• Double-entry accounting
  • Preparation of a general ledger
  • Classifying and recording transactions

Your equipment list is also quite simple!

The main things you’ll want to have are a computer, a high speed internet connection, cloud based accounting technology, and a website.

From there, you’re ready to start crunching numbers and helping small businesses.

Which is basically the best part of being a bookkeeper!

Most business owners dread the bookkeeping and administrative side of their jobs…

If you can competently take this off of their hands, and maybe even save them some money come tax time…

They’ll probably shed tears of joy and hug your neck. 

4. Niching Down and Ideal Clients

Although you can launch a bookkeeping business without choosing a niche…

There are a lot of advantages to knowing who your ideal client is, and what niche they fall into.

Finding a niche for your bookkeeping services gives you a unique advantage over other generic bookkeepers, and allows you to market your services more strategically.

In theory, your ideal client and niche could be in practically any area.

But I recommend choosing a business niche that you are passionate about, or one that you already know a lot about. 

Maybe you worked in the restaurant and food service industry for a long time, so you understand the potential pitfalls and pain points of restaurant owners.

Or perhaps you are really passionate about helping non-profits organizations succeed.

You could also take a more generic approach to niching down, and target small business owners that struggle with handling their books on their own, but don’t think they can afford a bookkeeper.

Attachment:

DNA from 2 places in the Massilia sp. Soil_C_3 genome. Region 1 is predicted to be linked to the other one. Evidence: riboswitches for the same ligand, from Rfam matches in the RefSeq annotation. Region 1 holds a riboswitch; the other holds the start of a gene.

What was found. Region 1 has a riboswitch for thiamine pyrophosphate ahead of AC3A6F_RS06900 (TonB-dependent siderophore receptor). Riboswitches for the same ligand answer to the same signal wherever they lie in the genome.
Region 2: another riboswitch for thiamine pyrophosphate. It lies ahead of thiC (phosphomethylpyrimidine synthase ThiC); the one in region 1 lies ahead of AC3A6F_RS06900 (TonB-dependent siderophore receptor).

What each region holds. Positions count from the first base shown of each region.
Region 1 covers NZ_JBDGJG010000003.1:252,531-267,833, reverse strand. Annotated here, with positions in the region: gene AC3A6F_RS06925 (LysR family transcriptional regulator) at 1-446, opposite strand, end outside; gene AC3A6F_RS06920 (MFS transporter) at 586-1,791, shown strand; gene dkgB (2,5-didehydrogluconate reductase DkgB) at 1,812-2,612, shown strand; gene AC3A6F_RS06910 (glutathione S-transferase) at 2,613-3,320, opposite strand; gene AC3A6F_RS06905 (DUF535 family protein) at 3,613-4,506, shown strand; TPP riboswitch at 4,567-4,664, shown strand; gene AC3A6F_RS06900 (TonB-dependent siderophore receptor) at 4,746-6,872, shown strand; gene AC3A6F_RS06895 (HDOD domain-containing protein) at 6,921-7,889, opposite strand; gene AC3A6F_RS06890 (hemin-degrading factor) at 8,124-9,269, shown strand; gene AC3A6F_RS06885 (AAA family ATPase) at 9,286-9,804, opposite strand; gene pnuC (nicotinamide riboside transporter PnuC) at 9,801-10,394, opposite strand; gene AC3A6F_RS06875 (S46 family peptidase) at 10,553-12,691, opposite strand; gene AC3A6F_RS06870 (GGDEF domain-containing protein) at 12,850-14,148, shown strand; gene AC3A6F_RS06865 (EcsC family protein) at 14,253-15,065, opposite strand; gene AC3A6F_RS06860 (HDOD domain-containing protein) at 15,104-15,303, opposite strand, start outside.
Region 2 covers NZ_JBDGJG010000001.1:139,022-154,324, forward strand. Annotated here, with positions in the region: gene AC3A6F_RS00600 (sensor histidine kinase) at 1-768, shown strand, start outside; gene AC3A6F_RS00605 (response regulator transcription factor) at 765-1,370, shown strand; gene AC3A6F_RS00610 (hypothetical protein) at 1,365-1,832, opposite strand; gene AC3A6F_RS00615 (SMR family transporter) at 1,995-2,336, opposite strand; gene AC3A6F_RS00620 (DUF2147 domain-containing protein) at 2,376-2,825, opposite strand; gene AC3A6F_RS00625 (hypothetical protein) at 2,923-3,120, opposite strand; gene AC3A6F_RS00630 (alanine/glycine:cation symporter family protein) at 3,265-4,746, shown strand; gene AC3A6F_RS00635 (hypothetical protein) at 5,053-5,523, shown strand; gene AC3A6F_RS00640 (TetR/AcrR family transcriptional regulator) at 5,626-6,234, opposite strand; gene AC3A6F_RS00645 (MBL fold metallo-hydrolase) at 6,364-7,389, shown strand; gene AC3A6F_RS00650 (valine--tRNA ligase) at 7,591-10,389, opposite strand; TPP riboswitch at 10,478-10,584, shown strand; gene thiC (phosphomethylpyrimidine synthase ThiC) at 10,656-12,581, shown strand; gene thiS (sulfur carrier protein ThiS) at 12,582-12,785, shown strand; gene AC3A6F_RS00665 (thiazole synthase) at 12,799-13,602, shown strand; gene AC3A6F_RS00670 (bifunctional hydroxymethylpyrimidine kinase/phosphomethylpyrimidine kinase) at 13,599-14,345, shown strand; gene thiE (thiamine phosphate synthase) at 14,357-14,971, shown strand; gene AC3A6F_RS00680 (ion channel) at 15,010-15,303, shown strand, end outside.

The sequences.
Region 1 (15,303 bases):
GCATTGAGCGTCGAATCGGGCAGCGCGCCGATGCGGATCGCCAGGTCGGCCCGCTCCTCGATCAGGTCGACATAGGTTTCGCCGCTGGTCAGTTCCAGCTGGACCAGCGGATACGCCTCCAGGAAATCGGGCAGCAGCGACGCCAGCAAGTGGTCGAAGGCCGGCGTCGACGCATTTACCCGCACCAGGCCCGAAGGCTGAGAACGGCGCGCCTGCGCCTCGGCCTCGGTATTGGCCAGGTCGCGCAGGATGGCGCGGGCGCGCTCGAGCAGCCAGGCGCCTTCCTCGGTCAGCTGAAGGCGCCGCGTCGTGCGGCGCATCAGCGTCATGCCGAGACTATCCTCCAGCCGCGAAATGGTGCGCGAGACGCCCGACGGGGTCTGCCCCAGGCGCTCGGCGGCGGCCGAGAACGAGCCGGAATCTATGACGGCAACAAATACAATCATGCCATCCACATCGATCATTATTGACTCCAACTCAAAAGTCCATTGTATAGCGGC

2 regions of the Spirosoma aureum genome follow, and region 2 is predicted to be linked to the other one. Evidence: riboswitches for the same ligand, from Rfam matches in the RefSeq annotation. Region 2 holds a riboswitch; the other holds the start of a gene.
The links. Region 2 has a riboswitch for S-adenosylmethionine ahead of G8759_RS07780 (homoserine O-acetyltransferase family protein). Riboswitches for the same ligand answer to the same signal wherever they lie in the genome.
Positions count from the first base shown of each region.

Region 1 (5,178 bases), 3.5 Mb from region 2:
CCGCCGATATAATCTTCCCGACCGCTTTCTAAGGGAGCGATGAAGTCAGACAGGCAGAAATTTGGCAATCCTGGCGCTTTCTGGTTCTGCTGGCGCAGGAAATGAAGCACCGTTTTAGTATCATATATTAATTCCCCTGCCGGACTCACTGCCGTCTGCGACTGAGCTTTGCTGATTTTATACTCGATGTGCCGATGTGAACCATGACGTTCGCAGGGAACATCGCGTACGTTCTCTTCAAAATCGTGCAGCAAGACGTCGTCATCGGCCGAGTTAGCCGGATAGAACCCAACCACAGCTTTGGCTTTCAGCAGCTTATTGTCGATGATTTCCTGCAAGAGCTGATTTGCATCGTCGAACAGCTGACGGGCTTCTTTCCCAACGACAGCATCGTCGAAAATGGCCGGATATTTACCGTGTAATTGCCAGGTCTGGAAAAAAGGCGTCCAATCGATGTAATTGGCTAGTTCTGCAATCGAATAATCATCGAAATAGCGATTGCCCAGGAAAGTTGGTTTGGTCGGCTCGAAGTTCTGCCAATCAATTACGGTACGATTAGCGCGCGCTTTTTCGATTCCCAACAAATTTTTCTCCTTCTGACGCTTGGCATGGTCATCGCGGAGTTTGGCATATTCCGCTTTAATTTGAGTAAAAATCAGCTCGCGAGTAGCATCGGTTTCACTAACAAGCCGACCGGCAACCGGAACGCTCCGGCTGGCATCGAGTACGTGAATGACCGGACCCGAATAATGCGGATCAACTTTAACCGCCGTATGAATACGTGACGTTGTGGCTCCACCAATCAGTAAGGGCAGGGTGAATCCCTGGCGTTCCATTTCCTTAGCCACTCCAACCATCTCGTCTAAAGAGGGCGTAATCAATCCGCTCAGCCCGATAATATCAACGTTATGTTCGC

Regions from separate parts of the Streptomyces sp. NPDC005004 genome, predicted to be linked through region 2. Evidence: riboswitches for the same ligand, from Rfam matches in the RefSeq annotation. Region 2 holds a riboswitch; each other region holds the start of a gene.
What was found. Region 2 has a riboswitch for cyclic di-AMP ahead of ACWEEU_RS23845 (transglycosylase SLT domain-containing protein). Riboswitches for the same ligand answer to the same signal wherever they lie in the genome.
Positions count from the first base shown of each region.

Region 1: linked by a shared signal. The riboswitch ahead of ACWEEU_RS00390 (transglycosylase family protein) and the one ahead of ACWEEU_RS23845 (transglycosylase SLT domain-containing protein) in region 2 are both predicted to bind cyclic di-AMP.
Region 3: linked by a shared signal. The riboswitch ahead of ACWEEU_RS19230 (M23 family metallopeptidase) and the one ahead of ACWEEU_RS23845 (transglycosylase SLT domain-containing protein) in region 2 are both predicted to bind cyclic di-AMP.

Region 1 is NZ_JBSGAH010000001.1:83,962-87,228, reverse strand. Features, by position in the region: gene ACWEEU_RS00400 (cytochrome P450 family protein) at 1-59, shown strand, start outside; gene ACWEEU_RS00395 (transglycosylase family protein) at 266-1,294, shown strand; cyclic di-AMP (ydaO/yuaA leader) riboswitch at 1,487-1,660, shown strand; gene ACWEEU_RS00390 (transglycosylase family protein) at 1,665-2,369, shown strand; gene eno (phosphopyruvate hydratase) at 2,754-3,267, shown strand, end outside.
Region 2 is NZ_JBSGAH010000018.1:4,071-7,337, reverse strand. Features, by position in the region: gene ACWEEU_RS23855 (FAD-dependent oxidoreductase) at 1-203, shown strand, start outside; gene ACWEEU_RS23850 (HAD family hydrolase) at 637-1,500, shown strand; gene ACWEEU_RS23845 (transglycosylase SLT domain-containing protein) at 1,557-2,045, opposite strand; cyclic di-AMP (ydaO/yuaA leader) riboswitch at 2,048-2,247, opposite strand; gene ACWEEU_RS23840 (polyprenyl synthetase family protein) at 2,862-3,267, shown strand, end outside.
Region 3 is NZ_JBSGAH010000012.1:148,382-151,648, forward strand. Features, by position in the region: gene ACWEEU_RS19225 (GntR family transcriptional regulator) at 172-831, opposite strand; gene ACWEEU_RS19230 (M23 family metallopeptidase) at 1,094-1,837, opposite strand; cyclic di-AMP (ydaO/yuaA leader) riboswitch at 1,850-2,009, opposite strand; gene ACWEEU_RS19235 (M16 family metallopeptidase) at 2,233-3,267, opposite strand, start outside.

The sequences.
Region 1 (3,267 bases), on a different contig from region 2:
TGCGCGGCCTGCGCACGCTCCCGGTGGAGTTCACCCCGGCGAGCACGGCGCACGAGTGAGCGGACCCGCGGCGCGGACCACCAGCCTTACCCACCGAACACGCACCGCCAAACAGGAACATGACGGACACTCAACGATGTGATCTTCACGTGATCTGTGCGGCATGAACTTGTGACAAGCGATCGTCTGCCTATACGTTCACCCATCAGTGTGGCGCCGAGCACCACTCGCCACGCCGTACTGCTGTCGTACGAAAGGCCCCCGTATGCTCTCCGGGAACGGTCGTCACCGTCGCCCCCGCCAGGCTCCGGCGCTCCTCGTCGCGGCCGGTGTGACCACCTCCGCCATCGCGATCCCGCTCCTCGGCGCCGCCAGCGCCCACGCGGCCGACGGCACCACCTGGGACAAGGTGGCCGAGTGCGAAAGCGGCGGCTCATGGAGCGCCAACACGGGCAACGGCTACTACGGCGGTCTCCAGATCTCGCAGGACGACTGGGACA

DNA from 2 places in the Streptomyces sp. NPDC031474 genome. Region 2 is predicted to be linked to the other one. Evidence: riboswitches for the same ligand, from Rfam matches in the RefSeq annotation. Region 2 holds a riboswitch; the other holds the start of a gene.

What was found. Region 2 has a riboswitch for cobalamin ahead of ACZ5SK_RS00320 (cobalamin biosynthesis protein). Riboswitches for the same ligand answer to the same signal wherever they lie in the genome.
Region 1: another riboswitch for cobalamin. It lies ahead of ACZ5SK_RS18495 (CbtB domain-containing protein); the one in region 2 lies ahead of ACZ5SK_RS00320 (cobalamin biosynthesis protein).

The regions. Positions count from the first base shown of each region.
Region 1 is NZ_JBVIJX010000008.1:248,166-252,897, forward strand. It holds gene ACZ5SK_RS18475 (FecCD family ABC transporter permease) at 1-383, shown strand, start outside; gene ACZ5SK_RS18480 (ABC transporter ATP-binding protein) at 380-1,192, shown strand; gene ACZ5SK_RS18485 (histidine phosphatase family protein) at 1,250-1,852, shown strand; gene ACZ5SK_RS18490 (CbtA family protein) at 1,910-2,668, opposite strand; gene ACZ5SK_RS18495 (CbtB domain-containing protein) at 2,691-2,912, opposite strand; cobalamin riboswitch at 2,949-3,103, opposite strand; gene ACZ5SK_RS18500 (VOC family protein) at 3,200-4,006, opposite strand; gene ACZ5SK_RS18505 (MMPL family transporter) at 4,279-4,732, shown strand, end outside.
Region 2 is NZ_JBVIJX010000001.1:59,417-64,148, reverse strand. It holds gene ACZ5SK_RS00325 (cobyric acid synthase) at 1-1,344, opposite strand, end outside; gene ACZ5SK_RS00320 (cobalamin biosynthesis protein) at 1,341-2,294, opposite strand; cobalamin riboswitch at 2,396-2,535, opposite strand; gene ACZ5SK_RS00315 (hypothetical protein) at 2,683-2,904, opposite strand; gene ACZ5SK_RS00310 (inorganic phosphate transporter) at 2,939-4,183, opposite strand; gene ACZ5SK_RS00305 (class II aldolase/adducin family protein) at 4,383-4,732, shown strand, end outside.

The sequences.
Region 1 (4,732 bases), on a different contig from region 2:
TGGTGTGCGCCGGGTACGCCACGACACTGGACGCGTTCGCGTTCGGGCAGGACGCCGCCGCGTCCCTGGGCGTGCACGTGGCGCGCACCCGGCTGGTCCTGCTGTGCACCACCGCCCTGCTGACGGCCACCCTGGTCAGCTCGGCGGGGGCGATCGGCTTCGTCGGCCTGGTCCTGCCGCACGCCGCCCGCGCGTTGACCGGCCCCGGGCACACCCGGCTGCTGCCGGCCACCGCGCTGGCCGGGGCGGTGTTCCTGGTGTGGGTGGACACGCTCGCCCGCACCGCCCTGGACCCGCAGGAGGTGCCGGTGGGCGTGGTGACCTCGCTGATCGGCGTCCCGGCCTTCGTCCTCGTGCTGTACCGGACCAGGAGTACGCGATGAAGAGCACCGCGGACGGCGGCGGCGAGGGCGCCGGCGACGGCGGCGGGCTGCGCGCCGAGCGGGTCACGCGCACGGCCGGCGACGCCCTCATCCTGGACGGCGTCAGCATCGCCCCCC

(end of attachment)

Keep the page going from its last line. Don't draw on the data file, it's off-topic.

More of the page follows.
Whatever your niche is, just make sure that you think long and hard about who your ideal client will be, and what they will need. 

Discovering the pain points of the business owners you will be serving is the key to a successful bookkeeping business.

Because the unique pain points of your ideal customers will determine the way that you speak to them, and the language you use throughout your website and your marketing materials.

Here is Your Goal as a Bookkeeper:

Find your client's pain points, solve them with excellence, and serve them with consistent value.

If you do this well, your clients will rave about you, and the referrals will start streaming in like you wouldn’t believe. 

5. Services, Prices, and Packages

Now that you know your niche and your ideal customer, you can establish your list of services and your pricing structure.

One of the biggest reasons that small businesses take on their own bookkeeping is that they feel they can’t afford to hire a professional.

Which means that having clear communication regarding your pricing and packages will be crucial.

Find ways to streamline your pricing so that you offer your services as if they were a product.

Most business owners don’t know how many hours they will need a bookkeeper for.

So having an hourly rate list on your website can be confusing and frustrating.

Most people will want to know what services you can offer them on a monthly basis for what price tag.

My recommendation would be to structure your business pricing in 3-4 different packages.

Think “bronze, silver, and gold” package structures.

Here is a table view of a popular online bookkeeping businesses (Bench.co) packaging and pricing.


Client's Avg. Monthly Expenses:

Annual Price:
(Includes a Discount)

Monthly Price:

Starter:

$0 - $3k

$1,908

$189/mo

Micro:

$3k - $20k

$2,388

$219/mo

Boutique:

$20k - $50k

$2,988